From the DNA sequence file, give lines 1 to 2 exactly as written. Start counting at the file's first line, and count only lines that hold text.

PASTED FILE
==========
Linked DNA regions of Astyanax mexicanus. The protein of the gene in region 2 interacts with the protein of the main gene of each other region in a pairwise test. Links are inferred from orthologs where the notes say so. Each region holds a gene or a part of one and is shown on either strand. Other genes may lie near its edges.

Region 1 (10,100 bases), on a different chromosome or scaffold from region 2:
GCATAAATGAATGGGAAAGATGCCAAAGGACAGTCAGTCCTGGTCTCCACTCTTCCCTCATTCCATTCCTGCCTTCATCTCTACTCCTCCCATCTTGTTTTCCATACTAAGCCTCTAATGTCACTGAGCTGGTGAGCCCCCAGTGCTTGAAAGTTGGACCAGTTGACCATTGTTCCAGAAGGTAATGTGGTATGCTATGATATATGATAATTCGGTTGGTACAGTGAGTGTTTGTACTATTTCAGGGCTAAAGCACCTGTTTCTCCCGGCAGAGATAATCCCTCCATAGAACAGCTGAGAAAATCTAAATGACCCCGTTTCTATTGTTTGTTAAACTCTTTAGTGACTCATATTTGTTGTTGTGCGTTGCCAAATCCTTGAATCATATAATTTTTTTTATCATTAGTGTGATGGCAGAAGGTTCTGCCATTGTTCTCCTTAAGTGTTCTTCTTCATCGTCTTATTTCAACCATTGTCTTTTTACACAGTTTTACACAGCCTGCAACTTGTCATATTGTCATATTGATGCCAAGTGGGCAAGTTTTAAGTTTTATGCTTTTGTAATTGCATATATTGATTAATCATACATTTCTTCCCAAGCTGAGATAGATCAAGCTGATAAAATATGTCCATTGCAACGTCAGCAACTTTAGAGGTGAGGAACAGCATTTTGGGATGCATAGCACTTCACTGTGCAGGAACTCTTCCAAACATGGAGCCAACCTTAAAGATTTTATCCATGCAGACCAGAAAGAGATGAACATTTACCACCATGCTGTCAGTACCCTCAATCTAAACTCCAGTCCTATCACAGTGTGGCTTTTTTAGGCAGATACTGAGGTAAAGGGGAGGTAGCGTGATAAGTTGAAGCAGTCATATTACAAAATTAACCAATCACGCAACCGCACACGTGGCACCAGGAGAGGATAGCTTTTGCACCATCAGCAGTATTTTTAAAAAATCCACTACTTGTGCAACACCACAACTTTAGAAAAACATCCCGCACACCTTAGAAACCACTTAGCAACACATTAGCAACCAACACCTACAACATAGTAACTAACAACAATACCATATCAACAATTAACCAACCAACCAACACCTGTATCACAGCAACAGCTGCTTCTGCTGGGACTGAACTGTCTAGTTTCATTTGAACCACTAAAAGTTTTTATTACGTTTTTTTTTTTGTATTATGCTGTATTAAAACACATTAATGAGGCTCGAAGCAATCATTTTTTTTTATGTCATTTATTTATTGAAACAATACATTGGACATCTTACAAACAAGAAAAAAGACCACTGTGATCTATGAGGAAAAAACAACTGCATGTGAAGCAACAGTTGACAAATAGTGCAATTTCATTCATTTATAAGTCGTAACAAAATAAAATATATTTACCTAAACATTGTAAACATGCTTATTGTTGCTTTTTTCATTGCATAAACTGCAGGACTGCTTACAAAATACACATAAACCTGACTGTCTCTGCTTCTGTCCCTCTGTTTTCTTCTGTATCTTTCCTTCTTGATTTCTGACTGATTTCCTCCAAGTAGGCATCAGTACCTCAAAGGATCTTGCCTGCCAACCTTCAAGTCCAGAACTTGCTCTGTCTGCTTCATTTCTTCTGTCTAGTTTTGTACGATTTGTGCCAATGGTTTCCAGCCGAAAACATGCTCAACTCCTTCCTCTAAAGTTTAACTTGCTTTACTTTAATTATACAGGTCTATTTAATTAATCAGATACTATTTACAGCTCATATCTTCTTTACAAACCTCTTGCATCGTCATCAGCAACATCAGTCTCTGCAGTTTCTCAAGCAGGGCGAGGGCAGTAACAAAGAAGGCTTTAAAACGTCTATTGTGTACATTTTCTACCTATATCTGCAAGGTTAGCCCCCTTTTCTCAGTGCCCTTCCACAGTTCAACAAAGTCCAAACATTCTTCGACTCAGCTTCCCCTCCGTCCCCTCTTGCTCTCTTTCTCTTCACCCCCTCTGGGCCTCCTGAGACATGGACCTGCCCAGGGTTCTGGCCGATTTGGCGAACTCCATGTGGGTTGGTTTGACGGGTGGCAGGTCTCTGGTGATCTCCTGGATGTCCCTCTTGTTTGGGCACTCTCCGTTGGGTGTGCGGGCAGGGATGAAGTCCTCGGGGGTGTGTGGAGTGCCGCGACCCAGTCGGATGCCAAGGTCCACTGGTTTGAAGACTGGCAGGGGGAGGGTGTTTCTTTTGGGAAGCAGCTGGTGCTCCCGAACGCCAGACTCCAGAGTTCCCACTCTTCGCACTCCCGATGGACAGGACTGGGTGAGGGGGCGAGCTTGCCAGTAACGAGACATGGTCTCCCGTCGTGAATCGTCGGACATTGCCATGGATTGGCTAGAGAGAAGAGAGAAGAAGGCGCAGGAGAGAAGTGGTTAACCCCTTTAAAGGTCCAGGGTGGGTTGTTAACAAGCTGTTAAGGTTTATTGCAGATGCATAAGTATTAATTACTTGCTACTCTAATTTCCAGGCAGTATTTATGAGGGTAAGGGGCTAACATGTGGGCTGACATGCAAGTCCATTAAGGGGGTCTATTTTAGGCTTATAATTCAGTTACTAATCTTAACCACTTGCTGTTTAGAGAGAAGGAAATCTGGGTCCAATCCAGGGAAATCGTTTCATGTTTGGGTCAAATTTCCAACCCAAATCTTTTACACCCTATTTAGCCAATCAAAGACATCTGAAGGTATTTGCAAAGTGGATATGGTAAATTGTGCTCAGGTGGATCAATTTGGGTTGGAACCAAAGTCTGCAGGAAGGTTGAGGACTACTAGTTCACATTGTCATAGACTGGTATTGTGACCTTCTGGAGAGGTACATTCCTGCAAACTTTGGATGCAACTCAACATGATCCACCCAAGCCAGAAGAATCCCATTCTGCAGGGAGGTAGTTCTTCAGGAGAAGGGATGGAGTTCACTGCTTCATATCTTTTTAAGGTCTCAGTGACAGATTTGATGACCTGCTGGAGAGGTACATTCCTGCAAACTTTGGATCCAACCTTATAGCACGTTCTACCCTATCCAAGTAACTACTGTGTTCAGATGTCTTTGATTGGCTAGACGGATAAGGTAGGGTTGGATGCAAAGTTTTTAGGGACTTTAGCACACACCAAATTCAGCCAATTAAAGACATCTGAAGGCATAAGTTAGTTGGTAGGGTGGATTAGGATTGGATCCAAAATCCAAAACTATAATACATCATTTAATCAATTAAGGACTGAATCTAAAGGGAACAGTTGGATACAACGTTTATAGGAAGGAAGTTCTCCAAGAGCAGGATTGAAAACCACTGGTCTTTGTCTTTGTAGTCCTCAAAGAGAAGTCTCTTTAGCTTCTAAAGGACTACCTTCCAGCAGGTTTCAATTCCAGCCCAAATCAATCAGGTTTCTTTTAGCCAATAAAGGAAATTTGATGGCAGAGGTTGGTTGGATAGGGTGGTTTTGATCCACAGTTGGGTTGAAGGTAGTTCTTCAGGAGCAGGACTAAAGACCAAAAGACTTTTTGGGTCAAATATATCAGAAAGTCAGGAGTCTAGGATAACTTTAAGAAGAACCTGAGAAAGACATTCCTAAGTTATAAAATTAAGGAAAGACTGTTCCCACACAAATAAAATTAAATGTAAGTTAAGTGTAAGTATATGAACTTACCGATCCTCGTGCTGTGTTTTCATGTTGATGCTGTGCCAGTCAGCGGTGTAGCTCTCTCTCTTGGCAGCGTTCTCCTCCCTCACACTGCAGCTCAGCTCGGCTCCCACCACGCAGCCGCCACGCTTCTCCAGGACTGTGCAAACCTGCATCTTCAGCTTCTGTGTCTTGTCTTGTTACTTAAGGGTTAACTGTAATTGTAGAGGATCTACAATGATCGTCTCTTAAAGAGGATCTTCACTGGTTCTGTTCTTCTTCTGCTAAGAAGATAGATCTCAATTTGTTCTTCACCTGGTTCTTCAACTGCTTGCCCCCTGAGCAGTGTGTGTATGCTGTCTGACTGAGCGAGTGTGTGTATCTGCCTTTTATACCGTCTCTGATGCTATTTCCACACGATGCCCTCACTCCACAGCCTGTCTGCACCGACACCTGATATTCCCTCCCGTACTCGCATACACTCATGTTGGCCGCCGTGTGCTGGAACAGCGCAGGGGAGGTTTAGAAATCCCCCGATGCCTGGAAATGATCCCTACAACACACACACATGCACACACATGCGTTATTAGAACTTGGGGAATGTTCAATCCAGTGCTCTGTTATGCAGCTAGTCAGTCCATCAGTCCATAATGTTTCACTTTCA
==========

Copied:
Linked DNA regions of Astyanax mexicanus. The protein of the gene in region 2 interacts with the protein of the main gene of each other region in a pairwise test. Links are inferred from orthologs where the notes say so. Each region holds a gene or a part of one and is shown on either strand. Other genes may lie near its edges.

Region 1 (10,100 bases), on a different chromosome or scaffold from region 2: